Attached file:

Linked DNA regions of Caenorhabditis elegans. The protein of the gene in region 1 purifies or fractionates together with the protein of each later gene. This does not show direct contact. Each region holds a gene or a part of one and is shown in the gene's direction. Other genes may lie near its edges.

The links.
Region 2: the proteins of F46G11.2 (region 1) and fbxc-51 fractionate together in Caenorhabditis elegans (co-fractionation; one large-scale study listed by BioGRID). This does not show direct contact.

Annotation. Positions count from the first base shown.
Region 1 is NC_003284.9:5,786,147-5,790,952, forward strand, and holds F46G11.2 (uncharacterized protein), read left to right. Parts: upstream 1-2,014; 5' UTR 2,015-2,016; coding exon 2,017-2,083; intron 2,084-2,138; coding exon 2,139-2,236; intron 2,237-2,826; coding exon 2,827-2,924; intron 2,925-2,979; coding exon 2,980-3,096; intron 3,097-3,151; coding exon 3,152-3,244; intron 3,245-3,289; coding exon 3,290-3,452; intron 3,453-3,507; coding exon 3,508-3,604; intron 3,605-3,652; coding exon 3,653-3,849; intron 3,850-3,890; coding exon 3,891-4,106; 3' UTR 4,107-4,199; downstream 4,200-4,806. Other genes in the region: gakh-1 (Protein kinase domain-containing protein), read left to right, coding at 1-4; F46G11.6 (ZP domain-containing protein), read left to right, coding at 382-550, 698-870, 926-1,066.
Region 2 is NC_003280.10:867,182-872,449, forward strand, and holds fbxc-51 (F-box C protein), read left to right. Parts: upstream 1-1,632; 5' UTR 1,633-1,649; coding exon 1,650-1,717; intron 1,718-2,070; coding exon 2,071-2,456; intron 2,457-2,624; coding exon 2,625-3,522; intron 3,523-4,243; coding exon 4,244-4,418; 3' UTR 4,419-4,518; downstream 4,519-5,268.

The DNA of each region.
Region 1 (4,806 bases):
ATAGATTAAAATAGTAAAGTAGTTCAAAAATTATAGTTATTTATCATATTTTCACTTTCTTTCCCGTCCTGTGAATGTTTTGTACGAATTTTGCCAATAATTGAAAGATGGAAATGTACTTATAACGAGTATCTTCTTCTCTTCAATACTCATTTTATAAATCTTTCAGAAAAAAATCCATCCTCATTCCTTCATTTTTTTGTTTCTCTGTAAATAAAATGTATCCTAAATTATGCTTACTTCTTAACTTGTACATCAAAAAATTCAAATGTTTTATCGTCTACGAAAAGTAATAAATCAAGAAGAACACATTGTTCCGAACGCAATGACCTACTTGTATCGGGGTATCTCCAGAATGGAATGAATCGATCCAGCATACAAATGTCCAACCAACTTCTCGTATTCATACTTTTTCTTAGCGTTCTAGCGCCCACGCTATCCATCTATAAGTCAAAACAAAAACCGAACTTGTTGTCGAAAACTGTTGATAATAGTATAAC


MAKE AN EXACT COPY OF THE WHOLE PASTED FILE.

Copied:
Linked DNA regions of Caenorhabditis elegans. The protein of the gene in region 1 purifies or fractionates together with the protein of each later gene. This does not show direct contact. Each region holds a gene or a part of one and is shown in the gene's direction. Other genes may lie near its edges.

The links.
Region 2: the proteins of F46G11.2 (region 1) and fbxc-51 fractionate together in Caenorhabditis elegans (co-fractionation; one large-scale study listed by BioGRID). This does not show direct contact.

Annotation. Positions count from the first base shown.
Region 1 is NC_003284.9:5,786,147-5,790,952, forward strand, and holds F46G11.2 (uncharacterized protein), read left to right. Parts: upstream 1-2,014; 5' UTR 2,015-2,016; coding exon 2,017-2,083; intron 2,084-2,138; coding exon 2,139-2,236; intron 2,237-2,826; coding exon 2,827-2,924; intron 2,925-2,979; coding exon 2,980-3,096; intron 3,097-3,151; coding exon 3,152-3,244; intron 3,245-3,289; coding exon 3,290-3,452; intron 3,453-3,507; coding exon 3,508-3,604; intron 3,605-3,652; coding exon 3,653-3,849; intron 3,850-3,890; coding exon 3,891-4,106; 3' UTR 4,107-4,199; downstream 4,200-4,806. Other genes in the region: gakh-1 (Protein kinase domain-containing protein), read left to right, coding at 1-4; F46G11.6 (ZP domain-containing protein), read left to right, coding at 382-550, 698-870, 926-1,066.
Region 2 is NC_003280.10:867,182-872,449, forward strand, and holds fbxc-51 (F-box C protein), read left to right. Parts: upstream 1-1,632; 5' UTR 1,633-1,649; coding exon 1,650-1,717; intron 1,718-2,070; coding exon 2,071-2,456; intron 2,457-2,624; coding exon 2,625-3,522; intron 3,523-4,243; coding exon 4,244-4,418; 3' UTR 4,419-4,518; downstream 4,519-5,268.

The DNA of each region.
Region 1 (4,806 bases):
ATAGATTAAAATAGTAAAGTAGTTCAAAAATTATAGTTATTTATCATATTTTCACTTTCTTTCCCGTCCTGTGAATGTTTTGTACGAATTTTGCCAATAATTGAAAGATGGAAATGTACTTATAACGAGTATCTTCTTCTCTTCAATACTCATTTTATAAATCTTTCAGAAAAAAATCCATCCTCATTCCTTCATTTTTTTGTTTCTCTGTAAATAAAATGTATCCTAAATTATGCTTACTTCTTAACTTGTACATCAAAAAATTCAAATGTTTTATCGTCTACGAAAAGTAATAAATCAAGAAGAACACATTGTTCCGAACGCAATGACCTACTTGTATCGGGGTATCTCCAGAATGGAATGAATCGATCCAGCATACAAATGTCCAACCAACTTCTCGTATTCATACTTTTTCTTAGCGTTCTAGCGCCCACGCTATCCATCTATAAGTCAAAACAAAAACCGAACTTGTTGTCGAAAACTGTTGATAATAGTATAAC